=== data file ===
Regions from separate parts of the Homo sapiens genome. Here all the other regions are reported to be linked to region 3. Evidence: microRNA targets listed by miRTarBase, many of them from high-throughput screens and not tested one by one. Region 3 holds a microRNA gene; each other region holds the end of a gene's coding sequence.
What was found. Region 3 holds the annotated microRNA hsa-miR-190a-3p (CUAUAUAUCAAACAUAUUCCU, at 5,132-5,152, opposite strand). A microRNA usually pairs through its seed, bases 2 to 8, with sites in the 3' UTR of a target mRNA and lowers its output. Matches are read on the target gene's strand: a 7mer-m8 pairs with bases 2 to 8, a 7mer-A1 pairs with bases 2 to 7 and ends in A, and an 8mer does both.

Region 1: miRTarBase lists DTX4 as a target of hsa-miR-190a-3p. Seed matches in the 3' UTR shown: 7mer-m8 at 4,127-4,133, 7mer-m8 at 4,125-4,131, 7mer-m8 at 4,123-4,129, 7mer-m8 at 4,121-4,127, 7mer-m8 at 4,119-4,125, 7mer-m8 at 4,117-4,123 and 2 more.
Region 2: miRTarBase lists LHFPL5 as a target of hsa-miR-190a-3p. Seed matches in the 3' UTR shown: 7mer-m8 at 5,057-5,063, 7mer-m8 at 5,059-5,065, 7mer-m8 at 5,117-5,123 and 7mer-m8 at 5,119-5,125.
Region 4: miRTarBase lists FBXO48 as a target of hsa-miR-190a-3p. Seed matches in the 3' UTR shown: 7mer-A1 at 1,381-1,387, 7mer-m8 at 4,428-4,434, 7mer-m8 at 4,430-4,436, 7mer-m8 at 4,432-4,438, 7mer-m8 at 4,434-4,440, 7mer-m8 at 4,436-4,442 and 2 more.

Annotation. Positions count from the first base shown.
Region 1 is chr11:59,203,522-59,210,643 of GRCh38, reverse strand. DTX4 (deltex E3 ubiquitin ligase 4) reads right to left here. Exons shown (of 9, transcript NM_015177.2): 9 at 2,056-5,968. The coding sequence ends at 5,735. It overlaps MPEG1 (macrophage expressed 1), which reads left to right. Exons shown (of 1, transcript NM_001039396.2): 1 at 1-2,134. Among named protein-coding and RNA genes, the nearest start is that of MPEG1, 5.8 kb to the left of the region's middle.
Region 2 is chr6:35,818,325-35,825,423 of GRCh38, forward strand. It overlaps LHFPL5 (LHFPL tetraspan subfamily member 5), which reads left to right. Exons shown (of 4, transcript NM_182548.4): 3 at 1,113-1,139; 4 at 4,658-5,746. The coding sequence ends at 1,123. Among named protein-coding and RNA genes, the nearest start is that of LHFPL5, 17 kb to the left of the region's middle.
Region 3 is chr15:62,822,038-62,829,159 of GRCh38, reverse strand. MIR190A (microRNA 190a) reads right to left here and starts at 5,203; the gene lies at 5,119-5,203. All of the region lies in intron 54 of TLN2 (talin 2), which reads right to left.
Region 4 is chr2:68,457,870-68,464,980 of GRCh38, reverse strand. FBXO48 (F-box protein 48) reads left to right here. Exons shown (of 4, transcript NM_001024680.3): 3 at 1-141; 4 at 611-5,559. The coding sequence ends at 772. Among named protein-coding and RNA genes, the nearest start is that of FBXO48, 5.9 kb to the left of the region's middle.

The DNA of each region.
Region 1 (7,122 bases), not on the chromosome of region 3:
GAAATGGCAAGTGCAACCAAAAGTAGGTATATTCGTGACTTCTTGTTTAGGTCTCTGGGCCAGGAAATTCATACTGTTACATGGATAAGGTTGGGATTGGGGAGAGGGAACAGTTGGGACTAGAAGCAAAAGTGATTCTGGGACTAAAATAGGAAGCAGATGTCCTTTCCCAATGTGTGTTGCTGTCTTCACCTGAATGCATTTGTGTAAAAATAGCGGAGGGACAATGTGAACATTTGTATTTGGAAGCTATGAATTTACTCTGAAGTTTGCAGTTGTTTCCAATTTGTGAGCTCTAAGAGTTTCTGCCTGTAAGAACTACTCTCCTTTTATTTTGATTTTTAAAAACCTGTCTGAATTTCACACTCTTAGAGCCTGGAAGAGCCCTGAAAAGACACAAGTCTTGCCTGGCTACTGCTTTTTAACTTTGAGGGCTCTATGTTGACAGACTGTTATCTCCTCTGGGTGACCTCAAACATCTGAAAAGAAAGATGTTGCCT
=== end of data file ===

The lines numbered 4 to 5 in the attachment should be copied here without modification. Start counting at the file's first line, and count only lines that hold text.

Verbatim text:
Region 2: miRTarBase lists LHFPL5 as a target of hsa-miR-190a-3p. Seed matches in the 3' UTR shown: 7mer-m8 at 5,057-5,063, 7mer-m8 at 5,059-5,065, 7mer-m8 at 5,117-5,123 and 7mer-m8 at 5,119-5,125.
Region 4: miRTarBase lists FBXO48 as a target of hsa-miR-190a-3p. Seed matches in the 3' UTR shown: 7mer-A1 at 1,381-1,387, 7mer-m8 at 4,428-4,434, 7mer-m8 at 4,430-4,436, 7mer-m8 at 4,432-4,438, 7mer-m8 at 4,434-4,440, 7mer-m8 at 4,436-4,442 and 2 more.